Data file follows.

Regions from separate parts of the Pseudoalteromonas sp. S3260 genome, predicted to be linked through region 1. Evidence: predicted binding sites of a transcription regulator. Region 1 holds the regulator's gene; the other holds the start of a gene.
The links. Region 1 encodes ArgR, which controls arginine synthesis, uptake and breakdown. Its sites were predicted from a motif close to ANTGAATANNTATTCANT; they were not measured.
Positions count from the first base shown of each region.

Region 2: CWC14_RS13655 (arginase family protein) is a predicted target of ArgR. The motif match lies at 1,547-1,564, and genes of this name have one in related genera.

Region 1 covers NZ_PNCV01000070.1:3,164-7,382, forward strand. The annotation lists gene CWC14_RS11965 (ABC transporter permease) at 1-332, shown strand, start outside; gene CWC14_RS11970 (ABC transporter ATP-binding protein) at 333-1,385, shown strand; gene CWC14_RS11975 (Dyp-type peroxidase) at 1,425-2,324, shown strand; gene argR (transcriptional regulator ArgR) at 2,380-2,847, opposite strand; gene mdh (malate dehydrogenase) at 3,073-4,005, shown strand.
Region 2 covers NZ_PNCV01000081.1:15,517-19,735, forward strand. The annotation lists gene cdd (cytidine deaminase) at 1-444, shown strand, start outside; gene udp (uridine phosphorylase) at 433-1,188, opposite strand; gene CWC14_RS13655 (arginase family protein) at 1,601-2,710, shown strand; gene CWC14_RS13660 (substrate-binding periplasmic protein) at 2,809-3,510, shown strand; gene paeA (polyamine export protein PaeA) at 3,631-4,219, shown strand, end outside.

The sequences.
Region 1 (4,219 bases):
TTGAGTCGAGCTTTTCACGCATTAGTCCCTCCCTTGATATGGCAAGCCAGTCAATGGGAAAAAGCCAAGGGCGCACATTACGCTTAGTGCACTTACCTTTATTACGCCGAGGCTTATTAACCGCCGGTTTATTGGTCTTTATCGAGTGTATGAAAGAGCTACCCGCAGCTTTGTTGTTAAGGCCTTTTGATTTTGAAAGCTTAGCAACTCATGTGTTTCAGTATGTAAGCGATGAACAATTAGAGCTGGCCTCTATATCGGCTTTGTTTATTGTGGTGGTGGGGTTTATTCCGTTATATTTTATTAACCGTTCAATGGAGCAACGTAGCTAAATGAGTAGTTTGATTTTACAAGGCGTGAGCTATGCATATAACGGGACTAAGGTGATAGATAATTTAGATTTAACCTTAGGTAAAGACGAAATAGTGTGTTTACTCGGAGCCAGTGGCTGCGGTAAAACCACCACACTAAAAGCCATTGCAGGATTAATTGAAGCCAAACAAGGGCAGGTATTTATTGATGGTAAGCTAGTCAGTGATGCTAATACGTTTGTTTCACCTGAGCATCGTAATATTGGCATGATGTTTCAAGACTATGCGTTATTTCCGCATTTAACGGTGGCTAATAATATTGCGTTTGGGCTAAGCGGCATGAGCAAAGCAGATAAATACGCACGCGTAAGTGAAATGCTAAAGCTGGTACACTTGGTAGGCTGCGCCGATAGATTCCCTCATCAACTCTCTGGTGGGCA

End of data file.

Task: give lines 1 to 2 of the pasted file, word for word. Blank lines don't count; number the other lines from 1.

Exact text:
Regions from separate parts of the Pseudoalteromonas sp. S3260 genome, predicted to be linked through region 1. Evidence: predicted binding sites of a transcription regulator. Region 1 holds the regulator's gene; the other holds the start of a gene.
The links. Region 1 encodes ArgR, which controls arginine synthesis, uptake and breakdown. Its sites were predicted from a motif close to ANTGAATANNTATTCANT; they were not measured.